Dark chicken meat usually comes with the skin on, plus it’s fattier by nature, so it will automatically have a richer taste and juicier texture than white chicken meat. However, keeping the skin on will add more calories to the meat. This may be an essential factor for people trying to reduce their calorie and fat consumption.

Which One Has Longer Shelf Life?

Both dark and white meat chicken meat have the same shelf life. When raw chicken is left at room temperature, harmful germs may infect it.

According to the USDA, you should not cook raw chicken that has been sitting at room temperature for more than 2 hours.

If you aren’t cooking the chicken within 2 hours, store it in a refrigerator at or below 40 degrees Fahrenheit. The USDA advises preparing raw, refrigerated chicken within a day or two.

If you’ve cooked your chicken but decided to keep it refrigerated, the USDA advises utilizing cooked chicken within 3 to 4 days at a temperature of no more than 40°F.

If left at room temperature, the meat should be cooked or consumed within two hours, whether cooked or raw.

Refrigerated chicken has a longer shelf life. Raw white or dark chicken meat may be stored in the fridge for 1 to 2 days. Cooked chicken, on the other hand, can be stored for 1 to 2 days longer.  

If you don’t intend to cook or consume the chicken right away, try freezing it. Frozen cooked chicken has a shelf life of from 1 to 4 months. Frozen raw white or dark chicken can keep good quality for up to one year.

Which One Is More Expensive?

Both white and dark meat are available boneless, skinless, and bone-in. The most costly chicken parts are the boneless ones, both white and dark. This is due to the difficulty of removing chicken bone and skin, which boosts the price of the chicken by a few dollars.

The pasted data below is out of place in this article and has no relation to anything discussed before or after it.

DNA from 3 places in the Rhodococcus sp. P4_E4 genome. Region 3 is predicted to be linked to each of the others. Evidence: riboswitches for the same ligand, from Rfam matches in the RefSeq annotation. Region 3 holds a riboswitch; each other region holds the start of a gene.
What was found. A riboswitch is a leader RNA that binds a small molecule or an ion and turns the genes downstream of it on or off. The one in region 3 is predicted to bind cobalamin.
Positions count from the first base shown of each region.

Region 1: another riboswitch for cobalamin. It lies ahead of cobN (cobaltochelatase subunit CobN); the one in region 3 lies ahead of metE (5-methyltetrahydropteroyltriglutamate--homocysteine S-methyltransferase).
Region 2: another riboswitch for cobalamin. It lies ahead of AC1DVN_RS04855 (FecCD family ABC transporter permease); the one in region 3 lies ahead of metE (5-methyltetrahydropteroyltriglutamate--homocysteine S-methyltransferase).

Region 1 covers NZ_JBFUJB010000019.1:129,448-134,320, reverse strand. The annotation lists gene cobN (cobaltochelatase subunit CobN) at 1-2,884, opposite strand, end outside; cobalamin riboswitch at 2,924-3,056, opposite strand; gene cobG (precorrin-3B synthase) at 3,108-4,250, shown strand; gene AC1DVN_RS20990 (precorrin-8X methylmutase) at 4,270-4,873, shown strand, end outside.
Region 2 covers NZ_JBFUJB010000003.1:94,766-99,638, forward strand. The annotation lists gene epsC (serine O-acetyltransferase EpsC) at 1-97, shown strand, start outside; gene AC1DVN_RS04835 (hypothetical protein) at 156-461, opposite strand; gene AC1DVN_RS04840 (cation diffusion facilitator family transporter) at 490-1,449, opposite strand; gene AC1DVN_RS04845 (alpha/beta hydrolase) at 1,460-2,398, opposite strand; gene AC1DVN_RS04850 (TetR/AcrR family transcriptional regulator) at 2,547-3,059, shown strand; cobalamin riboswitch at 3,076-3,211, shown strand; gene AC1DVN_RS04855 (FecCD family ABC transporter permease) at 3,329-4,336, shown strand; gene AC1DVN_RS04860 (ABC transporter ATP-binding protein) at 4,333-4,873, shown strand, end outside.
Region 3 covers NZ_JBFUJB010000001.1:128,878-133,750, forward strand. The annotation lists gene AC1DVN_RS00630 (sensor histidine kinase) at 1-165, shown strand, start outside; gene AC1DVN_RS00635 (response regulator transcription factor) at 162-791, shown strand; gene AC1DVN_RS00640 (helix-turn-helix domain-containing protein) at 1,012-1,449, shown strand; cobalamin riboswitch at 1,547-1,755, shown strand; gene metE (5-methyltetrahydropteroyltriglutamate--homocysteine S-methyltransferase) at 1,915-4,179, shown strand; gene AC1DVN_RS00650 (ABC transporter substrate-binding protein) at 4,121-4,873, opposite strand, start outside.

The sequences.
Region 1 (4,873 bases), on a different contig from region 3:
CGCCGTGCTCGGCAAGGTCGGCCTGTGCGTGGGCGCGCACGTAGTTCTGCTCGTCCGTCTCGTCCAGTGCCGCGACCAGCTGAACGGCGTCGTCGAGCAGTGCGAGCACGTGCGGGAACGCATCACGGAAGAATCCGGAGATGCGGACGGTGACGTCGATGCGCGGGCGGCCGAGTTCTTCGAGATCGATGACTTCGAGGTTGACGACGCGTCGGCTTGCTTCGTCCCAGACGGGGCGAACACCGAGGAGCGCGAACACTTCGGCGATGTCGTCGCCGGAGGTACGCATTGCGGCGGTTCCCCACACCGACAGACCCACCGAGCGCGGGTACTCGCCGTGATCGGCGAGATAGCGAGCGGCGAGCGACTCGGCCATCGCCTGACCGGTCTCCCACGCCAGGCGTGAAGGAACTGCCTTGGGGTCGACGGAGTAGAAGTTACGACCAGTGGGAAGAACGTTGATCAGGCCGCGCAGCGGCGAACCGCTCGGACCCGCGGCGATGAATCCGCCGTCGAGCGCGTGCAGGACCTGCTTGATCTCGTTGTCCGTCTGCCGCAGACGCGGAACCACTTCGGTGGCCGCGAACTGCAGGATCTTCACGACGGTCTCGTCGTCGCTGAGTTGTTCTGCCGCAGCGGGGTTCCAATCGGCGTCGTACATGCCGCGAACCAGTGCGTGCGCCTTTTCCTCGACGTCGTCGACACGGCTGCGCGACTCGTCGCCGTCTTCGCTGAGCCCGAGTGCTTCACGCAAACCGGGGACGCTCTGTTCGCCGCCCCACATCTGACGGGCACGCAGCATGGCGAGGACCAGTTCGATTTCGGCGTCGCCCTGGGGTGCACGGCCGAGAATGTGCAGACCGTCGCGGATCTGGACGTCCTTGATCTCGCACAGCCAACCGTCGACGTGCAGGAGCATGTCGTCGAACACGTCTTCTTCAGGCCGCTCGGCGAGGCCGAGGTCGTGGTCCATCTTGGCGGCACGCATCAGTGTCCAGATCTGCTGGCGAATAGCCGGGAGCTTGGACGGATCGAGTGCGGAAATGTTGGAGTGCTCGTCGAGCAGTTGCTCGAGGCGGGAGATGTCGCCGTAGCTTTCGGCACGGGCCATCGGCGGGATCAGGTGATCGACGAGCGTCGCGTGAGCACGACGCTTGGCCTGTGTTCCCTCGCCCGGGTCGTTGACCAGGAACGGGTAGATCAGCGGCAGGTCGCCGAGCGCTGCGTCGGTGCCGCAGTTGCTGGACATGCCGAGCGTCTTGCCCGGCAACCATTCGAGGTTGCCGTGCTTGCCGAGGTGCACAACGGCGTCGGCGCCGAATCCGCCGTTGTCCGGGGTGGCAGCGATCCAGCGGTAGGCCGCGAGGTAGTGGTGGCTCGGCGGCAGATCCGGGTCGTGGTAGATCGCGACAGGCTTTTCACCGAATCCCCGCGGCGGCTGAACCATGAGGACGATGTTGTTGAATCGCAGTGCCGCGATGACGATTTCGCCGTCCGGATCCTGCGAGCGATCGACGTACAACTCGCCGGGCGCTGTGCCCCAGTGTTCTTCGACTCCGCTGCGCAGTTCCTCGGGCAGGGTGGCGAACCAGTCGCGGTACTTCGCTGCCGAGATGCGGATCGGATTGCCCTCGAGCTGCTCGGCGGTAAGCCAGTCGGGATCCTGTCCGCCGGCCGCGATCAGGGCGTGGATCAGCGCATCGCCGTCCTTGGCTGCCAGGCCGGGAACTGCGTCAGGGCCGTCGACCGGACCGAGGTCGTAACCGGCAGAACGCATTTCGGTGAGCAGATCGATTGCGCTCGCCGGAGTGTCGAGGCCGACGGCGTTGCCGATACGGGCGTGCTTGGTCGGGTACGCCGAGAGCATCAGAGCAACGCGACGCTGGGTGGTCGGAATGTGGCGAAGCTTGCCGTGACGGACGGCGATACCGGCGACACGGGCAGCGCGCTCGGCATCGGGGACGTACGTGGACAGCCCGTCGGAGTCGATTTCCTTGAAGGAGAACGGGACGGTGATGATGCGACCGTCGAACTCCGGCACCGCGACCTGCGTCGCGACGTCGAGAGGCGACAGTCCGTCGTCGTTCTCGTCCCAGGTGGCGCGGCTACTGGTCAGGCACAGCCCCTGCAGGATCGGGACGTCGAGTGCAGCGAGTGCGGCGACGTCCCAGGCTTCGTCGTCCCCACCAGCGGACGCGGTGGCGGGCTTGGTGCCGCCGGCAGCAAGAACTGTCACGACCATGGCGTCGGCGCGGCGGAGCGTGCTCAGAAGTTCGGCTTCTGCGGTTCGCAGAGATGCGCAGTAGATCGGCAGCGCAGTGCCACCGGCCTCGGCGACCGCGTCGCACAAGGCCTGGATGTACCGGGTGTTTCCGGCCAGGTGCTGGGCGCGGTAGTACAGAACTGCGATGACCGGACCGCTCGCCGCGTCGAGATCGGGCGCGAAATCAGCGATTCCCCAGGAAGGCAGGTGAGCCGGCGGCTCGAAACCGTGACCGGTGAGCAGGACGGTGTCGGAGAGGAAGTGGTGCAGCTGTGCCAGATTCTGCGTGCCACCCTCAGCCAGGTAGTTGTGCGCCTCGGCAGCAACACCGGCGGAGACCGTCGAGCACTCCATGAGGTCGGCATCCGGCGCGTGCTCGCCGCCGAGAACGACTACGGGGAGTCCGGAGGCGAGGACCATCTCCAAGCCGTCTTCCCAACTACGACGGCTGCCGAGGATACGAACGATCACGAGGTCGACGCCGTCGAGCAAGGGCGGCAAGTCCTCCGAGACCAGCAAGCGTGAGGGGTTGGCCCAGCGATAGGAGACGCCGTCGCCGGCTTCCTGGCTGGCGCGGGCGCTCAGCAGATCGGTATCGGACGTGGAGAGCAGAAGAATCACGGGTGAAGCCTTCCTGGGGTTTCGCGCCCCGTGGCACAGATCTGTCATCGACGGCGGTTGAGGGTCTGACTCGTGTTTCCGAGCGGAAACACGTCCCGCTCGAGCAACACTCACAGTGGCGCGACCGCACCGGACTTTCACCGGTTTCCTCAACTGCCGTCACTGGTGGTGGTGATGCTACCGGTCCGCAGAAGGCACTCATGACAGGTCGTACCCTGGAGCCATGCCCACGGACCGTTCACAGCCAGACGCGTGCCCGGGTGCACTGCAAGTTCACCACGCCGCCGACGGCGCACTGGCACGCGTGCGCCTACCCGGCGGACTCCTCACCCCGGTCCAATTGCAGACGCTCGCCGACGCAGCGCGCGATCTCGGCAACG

You may be aware that white meat consists of the breasts and wings, whereas black meat consists of the thighs and drumsticks.

Wings and boneless chicken breast are the most expensive cuts of chicken among these. Next on the pricing list are skinless, boneless chicken thighs. The least expensive option — and, in our opinion, the tastiest — is bone-in chicken drumsticks and thighs.

White Meat vs. Dark Meat Chicken Comparison Table

CategoryWhite Chicken MeatDark Chicken Meat
Meat CutBreasts & wingsThighs & drumsticks
Muscle fibersWhite-fibers (fast twitch)Red-fibers (slow twitch)
Presence of myoglobinLow presenceHigh presence
Color of cooked cutWhiteBrown
FlavorBlandVery flavourful
TextureDry and leanTender and juicier
Fat contentLess fatMore fat
Skin & bonesSold with or without bones and skinSold with or without bones and skin
Shelf life2 hours at room temperatureRefrigerated raw for 1 to 2 daysRefrigerated cooked cut for 3 to 4 daysFrozen cooked cut for 1 to 4 monthsFrozen raw cut for up to 1 year 2 hours at room temperatureRefrigerated raw for 1 to 2 daysRefrigerated cooked cut for 3 to 4 daysFrozen cooked cut for 1 to 3 monthsFrozen raw cut for up to 1 year
PriceMore expensiveLess expensive

Nutritional Content Breakdown: Which One Is Healthier?